Scarce map of pair of maps Hungary, and adjoining regions, published by Rossi in 1683 and 1684 respectively.
The map extends east to the Transylvania Region, northeast to the Carpathian Mountains, southeast the Danube River and Southwest to the Saw River. In the north, the map covers most of Slovakia, including Bratislava and Leopoldov, and reaching Vienna on the Danube.
A line on the maps illustrates the place where Rossi intended that the 2 maps be cut and joined.
Giacomo Giovanni Rossi (1627-1691) was an Italian engraver and printer. He worked in Rome, the heir to an important printing business founded by his father, Giuseppe de Rossi (1570-1639). Giuseppe began the press in 1633 and Giovanni and his brother, Giandomenico (1619-1653) took it over upon his death. The brothers expanded the business and by the mid-seventeenth century it was the best-known printing house in Rome.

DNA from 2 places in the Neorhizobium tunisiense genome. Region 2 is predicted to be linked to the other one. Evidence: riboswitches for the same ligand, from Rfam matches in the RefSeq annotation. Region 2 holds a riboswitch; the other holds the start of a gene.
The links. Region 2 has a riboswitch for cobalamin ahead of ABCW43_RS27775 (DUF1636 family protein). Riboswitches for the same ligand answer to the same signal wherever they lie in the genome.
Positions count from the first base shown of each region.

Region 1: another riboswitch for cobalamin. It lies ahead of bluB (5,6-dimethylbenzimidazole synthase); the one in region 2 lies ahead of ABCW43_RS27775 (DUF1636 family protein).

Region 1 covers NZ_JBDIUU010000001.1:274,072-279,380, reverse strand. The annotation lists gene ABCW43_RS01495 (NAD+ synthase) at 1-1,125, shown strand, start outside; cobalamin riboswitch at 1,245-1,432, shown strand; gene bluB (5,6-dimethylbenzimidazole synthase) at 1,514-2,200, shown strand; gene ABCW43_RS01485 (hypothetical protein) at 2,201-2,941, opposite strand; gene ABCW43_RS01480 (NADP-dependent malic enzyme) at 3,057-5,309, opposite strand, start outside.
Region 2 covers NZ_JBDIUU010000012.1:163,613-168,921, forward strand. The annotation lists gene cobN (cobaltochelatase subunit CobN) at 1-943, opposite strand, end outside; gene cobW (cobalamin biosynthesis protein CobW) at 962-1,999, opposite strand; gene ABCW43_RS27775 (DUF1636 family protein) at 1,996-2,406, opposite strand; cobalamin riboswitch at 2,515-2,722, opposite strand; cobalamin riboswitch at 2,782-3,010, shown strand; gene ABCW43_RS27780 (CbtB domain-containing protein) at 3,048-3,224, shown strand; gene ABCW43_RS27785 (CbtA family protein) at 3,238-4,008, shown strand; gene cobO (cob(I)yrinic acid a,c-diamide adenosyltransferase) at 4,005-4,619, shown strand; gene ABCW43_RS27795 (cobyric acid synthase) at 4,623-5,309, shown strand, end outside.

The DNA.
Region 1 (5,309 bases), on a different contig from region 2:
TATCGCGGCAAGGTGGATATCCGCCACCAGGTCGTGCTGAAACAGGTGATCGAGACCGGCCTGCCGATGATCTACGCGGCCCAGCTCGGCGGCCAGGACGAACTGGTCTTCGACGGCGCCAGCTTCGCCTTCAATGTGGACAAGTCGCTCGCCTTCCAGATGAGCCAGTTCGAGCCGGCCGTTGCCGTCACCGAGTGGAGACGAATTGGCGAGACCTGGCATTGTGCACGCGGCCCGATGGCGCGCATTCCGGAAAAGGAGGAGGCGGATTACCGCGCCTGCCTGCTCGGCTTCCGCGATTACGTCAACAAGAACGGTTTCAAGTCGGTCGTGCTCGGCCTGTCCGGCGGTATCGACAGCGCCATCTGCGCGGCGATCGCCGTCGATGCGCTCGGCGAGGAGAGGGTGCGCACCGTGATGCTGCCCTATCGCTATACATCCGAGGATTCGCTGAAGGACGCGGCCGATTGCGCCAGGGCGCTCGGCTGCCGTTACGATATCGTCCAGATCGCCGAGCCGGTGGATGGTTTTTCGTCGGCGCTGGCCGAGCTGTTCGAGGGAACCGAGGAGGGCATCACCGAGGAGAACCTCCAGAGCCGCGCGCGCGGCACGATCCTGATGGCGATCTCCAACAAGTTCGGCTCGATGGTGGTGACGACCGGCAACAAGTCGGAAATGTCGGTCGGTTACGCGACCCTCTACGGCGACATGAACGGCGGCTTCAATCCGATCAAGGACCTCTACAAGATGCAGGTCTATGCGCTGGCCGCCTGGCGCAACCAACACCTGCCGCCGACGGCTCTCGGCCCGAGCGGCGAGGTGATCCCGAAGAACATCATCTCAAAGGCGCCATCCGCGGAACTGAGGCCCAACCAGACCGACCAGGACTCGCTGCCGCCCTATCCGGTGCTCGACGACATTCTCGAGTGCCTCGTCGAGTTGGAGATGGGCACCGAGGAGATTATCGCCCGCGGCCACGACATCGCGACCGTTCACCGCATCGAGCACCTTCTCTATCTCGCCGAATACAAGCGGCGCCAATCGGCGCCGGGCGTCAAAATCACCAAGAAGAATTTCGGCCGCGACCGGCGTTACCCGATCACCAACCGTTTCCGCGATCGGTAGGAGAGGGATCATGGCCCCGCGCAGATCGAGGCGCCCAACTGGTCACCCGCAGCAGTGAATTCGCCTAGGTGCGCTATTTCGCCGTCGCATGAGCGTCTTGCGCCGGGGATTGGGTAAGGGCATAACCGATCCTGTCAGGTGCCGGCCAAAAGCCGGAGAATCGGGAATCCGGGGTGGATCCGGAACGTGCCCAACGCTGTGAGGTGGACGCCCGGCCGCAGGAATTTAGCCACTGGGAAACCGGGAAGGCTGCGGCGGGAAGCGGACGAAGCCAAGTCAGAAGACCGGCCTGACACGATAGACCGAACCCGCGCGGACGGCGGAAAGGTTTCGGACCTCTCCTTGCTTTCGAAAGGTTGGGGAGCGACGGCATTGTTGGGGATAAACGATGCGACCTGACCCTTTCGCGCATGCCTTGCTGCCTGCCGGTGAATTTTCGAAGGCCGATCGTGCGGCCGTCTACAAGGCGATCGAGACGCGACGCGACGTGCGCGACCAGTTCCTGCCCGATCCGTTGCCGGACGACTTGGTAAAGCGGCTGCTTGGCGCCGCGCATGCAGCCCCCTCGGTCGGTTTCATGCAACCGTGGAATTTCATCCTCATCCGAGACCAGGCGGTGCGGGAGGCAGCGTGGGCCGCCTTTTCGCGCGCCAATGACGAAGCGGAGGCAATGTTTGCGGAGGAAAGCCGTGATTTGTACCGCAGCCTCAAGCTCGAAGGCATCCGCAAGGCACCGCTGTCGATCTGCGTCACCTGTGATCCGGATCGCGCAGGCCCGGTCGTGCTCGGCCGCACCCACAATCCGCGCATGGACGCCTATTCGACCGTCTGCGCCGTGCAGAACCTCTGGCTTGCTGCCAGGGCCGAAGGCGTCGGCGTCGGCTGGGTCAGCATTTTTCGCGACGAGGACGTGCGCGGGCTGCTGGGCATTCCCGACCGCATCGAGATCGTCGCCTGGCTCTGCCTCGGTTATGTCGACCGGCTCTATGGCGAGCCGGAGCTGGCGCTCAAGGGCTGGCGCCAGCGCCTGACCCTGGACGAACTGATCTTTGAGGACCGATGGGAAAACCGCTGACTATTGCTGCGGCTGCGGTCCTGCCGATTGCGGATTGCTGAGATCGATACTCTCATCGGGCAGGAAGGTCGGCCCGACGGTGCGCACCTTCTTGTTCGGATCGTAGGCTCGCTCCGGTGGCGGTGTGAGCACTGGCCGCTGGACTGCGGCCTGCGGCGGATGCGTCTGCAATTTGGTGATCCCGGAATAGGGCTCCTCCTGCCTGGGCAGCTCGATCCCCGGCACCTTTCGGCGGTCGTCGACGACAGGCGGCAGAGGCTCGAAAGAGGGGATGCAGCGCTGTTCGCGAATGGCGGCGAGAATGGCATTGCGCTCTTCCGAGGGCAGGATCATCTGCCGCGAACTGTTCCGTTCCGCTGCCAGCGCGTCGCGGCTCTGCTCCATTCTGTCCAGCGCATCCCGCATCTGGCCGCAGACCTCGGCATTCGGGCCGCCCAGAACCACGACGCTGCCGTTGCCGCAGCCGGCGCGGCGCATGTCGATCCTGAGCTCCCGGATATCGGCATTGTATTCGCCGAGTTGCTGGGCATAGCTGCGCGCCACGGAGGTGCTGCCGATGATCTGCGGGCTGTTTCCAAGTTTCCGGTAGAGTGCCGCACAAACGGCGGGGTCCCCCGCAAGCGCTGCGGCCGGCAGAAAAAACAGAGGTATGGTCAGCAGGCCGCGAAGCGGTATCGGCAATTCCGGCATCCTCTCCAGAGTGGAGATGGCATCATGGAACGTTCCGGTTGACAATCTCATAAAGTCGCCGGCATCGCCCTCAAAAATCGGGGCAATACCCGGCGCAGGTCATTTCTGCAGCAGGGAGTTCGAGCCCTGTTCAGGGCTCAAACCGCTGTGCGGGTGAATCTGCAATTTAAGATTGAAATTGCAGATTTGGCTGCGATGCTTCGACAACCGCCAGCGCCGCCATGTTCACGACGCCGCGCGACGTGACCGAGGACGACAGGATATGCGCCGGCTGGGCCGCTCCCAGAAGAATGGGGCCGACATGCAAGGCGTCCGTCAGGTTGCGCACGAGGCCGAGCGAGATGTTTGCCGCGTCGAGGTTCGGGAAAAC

For his maps, Giovanni worked with Giacomo Cantelli da Vignola. They produced the Atlas Mercurio Geografico. The first edition is undated, but the second was issued in 1692, a year after Giovanni’s death. The maps were by Cantelli. The firm also published maps based on those of Nicolas Sanson.
Later, the business passed to Lorenzo Filippo (1682-?). By 1738, the firm was known as Calcografia Camerale, then, from 1870 to 1945, as the Regia Calcografica. Today, the firm is still in business and is called Calcografia Nazionale. It operates as a free museum and offers one of the best collections of prints and plates in the world.